Playing God?

Years ago when I was still in my 20’s, not long after I found out I carried the BRCA1 mutation, and after I enrolled in a research study through the NIH (National Institute of Health), a researcher involved with a physiological program through a University (I don’t remember which now), interviewed me over the phone.  She was gathering data from different BRCA+ women, discussing their psychological and emotional states after finding out they were mutation carriers, as well as asking other questions regarding future health decisions.  I specifically remember her asking me about genetic embryonic screening, if it would be something I would consider, eliminating the 50/50 chance of passing the mutation down to my children.  At the time, it was a relatively newer advancement and most likely not covered by insurance (though I did not look into it at that time), but the question itself has stayed with me for years.

When my husband and I were trying to conceive our first child (he’s a little over 2 now), it took us a lot longer than we anticipated.  I actually miscarried fairly early on, only about 2 months after initially trying, but then it took over a year to conceive again (I was 35).  Luckily that time, I carried a healthy baby boy to full term.  We were actually in the process of investigating IVF.  We already met with a fertility Dr multiple times and started the process with blood work and screenings to test for other possible genetic issues.   It was literally the month before we were going to start the IVF process that we finally conceived.  I remember calling the Dr’s office to inform them I was in fact pregnant and the receptionist said it actually happens more often than you think.  Perhaps women finally relax knowing they’re going to take steps towards IVF, which allows their bodies to simply create a more inviting atmosphere for conception?

Fast forward to today and we’re investigating IVF once again, but this time for very different reasons.  I mentioned in my previous blog post, that the best measure against ovarian cancer, is an oophorectomy.  As of late, some women have actually been pursuing these at fairly young ages, 20’s and early 30’s.  They are freezing their eggs beforehand, eliminating the need for ovaries when it comes to conception because you can actually carry a perfectly healthy baby to term through the IVF process without ovaries. They will still have their uterus and cervix. Amazing right?!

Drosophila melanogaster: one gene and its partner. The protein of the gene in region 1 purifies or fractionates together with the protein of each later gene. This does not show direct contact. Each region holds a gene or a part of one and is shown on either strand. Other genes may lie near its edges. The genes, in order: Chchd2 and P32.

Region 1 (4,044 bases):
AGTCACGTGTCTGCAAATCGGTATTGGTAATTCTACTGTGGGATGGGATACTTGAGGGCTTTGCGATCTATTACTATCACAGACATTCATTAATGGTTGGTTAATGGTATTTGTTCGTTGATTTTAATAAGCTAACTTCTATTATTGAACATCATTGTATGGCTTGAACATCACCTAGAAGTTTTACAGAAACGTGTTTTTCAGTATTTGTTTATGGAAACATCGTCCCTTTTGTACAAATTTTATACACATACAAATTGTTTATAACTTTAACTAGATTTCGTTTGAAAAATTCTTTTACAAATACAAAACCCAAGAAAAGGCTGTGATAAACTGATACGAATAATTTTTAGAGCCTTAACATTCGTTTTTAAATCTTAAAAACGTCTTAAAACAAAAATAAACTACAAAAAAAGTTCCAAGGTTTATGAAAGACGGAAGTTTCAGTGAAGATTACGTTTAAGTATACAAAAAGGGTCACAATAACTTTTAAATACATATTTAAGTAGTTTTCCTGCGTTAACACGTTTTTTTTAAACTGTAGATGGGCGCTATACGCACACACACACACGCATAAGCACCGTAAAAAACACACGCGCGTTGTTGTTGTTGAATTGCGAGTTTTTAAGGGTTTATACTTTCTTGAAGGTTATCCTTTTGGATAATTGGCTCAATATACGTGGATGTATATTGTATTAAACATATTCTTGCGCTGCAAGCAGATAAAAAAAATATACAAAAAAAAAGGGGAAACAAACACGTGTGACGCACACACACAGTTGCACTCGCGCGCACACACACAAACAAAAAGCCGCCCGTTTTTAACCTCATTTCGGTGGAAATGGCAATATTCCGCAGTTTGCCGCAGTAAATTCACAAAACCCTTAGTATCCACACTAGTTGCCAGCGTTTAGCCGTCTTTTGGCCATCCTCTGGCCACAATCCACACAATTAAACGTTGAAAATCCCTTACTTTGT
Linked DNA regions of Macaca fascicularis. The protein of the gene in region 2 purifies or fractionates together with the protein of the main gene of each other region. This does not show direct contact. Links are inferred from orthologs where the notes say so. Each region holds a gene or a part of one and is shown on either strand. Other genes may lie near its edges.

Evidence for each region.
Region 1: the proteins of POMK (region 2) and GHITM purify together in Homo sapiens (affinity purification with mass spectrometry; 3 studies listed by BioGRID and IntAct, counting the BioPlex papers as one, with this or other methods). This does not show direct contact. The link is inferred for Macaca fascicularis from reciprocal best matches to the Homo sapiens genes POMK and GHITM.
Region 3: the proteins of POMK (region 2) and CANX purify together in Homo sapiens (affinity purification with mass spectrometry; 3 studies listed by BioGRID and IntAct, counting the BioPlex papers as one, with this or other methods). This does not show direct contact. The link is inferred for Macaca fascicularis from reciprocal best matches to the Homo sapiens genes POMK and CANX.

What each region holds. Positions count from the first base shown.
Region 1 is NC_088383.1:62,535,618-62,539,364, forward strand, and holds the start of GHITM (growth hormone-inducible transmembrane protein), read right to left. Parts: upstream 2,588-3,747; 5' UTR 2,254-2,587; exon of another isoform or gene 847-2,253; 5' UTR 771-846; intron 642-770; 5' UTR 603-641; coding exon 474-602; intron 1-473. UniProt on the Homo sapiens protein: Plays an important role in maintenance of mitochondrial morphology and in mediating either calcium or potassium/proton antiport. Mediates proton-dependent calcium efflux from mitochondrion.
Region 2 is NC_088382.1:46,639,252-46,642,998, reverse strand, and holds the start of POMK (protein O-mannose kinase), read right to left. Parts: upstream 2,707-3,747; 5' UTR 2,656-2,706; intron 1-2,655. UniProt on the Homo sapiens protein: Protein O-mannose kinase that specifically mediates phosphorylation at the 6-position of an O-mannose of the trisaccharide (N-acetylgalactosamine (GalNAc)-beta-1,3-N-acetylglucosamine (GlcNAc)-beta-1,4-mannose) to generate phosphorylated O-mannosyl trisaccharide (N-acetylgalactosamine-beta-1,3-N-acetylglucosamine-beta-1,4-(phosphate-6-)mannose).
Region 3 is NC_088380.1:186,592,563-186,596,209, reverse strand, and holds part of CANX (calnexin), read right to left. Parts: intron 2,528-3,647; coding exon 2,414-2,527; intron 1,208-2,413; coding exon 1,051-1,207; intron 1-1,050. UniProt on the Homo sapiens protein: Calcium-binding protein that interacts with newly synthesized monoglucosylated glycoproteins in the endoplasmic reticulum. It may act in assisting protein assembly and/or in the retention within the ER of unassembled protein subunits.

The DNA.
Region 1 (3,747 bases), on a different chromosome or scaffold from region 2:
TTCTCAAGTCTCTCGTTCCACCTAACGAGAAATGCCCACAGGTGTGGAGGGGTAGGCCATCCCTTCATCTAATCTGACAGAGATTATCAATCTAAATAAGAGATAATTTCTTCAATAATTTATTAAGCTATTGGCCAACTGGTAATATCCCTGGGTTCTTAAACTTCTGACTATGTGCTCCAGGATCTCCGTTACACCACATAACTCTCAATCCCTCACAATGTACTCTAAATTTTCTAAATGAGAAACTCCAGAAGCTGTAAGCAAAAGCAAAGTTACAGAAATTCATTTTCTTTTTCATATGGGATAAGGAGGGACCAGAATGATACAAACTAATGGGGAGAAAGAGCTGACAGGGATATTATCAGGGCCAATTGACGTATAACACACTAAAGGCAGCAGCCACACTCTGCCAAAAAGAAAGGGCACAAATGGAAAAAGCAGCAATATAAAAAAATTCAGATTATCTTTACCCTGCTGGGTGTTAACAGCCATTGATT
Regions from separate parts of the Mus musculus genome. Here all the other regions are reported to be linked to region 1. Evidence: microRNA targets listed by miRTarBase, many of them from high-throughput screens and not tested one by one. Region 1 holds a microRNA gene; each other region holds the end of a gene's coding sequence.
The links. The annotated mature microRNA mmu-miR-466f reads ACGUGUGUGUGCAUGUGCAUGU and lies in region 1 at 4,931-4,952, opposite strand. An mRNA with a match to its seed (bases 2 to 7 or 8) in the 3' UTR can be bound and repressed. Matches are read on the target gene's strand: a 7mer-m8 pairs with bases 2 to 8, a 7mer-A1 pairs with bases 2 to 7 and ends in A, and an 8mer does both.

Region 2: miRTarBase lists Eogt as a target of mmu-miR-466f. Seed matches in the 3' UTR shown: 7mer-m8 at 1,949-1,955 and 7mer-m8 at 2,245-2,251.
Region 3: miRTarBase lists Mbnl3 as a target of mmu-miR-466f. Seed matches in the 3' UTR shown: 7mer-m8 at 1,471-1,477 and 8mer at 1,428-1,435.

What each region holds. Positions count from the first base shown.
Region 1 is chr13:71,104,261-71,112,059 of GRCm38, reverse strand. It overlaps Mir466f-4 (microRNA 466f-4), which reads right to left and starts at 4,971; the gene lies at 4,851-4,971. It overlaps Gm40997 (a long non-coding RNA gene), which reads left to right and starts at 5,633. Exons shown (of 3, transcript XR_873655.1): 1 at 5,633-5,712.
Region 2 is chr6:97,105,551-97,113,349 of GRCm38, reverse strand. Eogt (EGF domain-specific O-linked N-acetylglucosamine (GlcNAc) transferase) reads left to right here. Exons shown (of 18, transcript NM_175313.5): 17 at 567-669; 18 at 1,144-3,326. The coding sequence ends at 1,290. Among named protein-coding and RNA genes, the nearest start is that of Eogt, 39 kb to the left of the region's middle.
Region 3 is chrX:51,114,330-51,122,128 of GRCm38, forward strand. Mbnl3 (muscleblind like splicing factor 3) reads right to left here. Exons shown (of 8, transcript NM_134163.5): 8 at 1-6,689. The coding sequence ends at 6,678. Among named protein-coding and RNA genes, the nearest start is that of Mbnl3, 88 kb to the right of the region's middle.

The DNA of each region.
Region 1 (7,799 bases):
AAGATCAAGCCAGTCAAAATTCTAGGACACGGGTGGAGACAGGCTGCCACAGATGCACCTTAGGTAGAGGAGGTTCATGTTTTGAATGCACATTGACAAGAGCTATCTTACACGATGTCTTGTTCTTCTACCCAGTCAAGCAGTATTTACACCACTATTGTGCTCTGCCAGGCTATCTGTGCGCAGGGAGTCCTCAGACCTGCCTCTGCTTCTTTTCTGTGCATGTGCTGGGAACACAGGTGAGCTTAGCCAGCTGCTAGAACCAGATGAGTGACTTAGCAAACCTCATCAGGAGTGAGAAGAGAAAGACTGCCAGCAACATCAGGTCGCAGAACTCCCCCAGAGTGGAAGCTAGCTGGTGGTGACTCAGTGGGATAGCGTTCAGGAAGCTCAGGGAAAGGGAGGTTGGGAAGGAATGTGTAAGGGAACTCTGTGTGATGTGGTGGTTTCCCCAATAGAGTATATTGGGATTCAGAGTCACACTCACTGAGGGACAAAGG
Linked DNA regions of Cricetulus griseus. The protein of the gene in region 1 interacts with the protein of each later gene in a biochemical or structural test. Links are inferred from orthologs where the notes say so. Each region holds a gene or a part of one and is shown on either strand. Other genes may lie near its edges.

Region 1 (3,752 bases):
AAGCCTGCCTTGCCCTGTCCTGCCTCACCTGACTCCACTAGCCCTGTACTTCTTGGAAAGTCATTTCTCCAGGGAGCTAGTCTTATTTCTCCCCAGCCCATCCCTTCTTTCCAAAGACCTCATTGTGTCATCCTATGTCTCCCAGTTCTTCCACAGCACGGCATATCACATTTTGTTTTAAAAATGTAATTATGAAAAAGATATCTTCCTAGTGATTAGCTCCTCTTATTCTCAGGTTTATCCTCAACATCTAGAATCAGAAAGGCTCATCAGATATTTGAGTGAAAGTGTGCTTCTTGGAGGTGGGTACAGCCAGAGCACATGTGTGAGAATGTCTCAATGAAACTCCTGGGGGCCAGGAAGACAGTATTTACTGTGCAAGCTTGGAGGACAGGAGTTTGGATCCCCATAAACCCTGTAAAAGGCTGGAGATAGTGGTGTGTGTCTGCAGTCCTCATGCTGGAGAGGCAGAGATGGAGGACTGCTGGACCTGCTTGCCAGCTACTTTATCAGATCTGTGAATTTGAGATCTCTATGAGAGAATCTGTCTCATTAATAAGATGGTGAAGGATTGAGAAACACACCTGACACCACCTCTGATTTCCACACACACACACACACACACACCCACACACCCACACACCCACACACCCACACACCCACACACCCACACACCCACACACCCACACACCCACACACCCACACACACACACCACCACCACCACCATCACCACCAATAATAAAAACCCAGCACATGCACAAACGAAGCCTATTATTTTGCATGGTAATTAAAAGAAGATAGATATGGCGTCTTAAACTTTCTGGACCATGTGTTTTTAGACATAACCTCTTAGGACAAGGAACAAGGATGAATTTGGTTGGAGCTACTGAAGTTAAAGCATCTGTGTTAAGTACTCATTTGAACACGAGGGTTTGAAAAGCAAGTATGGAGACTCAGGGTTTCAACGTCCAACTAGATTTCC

My Oncologist asked if I considered freezing my eggs prior to chemo, but that was more to help protect them against chemo.  Zoladex shots were proven to help, but it was not a guarantee.  There was so much going on at the time of my cancer diagnosis that the thought of freezing my eggs was way too overwhelming.  But luckily, the Zoladex shots did work and my egg quality is still great (refer to my last post “The Story of the Eggs”).

So now the decision of IVF for us, comes down to timing.  I turn 39 this August, which leaves about 7- 8 months of wiggle room, if that, since my ovaries will need to be removed by 40.  So why not take the IVF route?  Fertility Dr said IVF has 80% chance of conception, you can choose the healthiest embryo(s) to implant, you can possibly choose a boy or girl, and screen for the BRCA mutation (if insurance covers the cost since I am a cancer survivor), on top of other genetic abnormalities.  Hmmmm…. I thought to myself as I sat across my Dr at a circular marble table in front of a faux-fireplace (our Dr likes to have a relaxing, conversational atmosphere).

There were a lot of thoughts flowing through my mind in that “Hmmmm….”!  It’s a bit out of this world, futuristic to think one could possibly choose out of a lot of embryos.  IVF has been occurring for decades now, but being in the driver’s seat is a whole other story. You’re the one making these decisions that directly impacts your family’s future.  So I found myself asking if it’s normal to feel hesitation and ambivalence about this approach?  Is it normal to feel a bit guilty about “playing god”, so to speak?  I mean in a sense you are playing god on multiple levels; possibly choosing the sex of your baby, separating healthier embryos, and so forth.

In thinking it through since my last appointment (last week), I’ve found a bit of comfort on both sides of the fence.  Conceiving naturally is the easier approach, in that you don’t have to endure the IVF process, and provides a sense of contentment that nature did its job, our 2nd baby was “meant to be”.   IVF, however, also provides a sense of comfort, in that embryo viability is strong and you possibly know 100% it does not carry the BRCA mutation, which in its own can be extremely comforting for many BRCA carriers who have struggled with either prophylactic procedures and/or cancer treatment.

Of course there are no guarantees in life, even if you do implant a healthy, non-BRCA embryo.  And if you are a BRCA mutation carrier with family history of ovarian cancer, deciding to freeze your eggs and pursue an opphorectomy at a young age, IVF is your only choice to conceive, which is certainly not an easy path to take!

No matter what decision one makes in their BRCA journey, it will always have a mix of positives and negatives.  There is no crystal ball, no clear path in life.  We make decisions to the best of our abilities.  Sometimes those decisions work out and sometimes they don’t.  Life can be challenging enough, so let’s be kind BRCA sisters.  Let’s be kind to ourselves and allow the process to proceed with whatever our best intentions are.